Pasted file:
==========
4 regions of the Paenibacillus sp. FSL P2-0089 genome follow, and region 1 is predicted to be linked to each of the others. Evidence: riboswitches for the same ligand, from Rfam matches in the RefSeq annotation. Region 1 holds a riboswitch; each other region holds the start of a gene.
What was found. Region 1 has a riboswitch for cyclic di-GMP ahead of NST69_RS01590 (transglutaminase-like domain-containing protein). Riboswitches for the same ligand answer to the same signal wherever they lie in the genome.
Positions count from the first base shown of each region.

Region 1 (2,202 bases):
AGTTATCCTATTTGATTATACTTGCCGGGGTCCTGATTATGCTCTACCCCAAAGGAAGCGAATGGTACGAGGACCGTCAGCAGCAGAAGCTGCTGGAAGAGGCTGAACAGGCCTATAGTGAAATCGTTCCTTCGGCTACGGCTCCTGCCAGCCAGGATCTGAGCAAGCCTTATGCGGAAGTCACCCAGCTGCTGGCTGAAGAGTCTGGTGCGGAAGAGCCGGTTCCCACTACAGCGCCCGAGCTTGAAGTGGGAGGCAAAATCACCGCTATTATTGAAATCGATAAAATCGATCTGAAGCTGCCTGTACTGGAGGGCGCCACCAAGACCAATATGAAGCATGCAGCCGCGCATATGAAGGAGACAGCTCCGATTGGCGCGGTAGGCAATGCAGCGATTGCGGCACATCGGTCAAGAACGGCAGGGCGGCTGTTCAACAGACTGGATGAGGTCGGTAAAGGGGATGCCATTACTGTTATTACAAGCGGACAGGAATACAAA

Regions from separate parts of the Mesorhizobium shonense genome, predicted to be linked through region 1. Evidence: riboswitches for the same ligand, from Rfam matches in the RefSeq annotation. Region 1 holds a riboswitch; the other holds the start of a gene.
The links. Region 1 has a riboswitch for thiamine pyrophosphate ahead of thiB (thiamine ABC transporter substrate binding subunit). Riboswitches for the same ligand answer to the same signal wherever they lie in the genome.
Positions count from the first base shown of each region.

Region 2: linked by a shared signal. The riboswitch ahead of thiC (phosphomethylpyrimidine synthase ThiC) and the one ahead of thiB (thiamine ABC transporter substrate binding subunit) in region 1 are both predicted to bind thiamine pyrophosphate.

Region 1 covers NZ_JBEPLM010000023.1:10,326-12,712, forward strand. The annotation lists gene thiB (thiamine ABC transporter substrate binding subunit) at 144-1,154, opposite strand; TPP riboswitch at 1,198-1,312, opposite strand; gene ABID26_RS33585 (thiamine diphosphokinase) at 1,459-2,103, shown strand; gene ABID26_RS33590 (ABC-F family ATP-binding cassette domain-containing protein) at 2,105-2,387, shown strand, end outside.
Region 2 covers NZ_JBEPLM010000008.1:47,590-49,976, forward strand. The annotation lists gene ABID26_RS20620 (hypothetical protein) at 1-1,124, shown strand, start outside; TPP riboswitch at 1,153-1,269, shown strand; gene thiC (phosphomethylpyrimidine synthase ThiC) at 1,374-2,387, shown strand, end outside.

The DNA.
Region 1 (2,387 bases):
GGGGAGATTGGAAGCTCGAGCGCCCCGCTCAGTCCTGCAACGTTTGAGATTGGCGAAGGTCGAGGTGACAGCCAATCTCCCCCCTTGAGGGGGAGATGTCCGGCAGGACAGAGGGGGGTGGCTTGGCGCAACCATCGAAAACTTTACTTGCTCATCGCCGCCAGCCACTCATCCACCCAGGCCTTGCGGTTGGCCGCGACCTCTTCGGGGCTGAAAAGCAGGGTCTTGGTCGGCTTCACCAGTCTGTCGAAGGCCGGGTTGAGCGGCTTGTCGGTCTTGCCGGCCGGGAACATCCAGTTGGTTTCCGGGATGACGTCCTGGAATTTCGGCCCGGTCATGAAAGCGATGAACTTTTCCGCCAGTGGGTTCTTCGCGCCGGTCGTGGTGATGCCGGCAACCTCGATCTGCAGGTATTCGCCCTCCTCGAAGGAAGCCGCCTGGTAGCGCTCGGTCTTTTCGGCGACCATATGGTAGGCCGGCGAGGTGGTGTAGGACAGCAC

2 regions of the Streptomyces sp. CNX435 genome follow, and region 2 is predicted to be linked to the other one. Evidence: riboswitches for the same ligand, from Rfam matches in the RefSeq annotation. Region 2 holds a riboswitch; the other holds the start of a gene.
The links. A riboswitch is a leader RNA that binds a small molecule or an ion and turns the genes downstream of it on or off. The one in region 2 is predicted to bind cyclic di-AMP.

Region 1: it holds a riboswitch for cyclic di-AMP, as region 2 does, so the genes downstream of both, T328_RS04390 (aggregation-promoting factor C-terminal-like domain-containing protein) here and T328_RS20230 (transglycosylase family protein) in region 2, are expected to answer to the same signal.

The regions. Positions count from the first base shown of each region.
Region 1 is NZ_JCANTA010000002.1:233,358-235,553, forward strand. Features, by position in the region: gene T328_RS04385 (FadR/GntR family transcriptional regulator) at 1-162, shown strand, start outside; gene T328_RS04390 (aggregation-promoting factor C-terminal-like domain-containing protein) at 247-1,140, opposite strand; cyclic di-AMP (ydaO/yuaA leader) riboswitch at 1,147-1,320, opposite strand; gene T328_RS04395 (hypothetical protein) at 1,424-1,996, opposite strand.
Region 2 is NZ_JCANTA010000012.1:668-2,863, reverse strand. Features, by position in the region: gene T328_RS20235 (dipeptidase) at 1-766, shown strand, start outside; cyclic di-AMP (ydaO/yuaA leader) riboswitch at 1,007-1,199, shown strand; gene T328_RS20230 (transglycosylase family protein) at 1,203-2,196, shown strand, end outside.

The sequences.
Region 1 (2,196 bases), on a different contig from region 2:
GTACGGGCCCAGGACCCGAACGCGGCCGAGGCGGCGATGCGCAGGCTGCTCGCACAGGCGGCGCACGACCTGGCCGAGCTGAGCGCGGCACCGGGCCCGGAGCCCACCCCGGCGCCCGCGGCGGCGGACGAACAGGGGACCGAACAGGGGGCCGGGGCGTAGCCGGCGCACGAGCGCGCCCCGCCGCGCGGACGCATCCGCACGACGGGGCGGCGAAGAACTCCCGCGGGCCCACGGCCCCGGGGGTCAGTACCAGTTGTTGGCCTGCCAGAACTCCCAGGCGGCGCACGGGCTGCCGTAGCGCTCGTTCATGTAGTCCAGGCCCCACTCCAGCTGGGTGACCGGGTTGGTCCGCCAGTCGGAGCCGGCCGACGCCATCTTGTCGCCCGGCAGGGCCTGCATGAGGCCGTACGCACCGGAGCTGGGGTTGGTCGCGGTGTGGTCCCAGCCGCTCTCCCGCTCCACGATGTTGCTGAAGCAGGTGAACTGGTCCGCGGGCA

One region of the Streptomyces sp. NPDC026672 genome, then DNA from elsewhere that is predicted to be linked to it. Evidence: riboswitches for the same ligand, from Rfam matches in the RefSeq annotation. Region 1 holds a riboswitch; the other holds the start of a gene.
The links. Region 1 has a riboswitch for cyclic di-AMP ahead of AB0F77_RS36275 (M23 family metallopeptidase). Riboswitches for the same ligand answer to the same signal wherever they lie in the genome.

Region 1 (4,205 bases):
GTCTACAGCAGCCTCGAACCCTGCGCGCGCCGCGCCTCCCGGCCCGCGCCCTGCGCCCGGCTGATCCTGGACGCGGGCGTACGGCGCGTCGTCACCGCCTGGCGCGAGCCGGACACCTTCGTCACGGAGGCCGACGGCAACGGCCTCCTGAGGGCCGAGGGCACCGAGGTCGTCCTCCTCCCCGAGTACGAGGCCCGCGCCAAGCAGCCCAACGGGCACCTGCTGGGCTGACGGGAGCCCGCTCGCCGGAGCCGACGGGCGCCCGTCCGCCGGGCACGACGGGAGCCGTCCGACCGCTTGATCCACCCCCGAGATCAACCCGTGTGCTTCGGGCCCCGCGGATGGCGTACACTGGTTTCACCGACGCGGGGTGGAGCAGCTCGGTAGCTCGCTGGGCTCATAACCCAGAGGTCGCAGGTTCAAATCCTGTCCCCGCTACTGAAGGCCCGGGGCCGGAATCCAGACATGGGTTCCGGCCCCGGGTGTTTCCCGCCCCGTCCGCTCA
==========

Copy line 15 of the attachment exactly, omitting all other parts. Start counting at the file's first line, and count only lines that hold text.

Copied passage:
2 regions of the Streptomyces sp. CNX435 genome follow, and region 2 is predicted to be linked to the other one. Evidence: riboswitches for the same ligand, from Rfam matches in the RefSeq annotation. Region 2 holds a riboswitch; the other holds the start of a gene.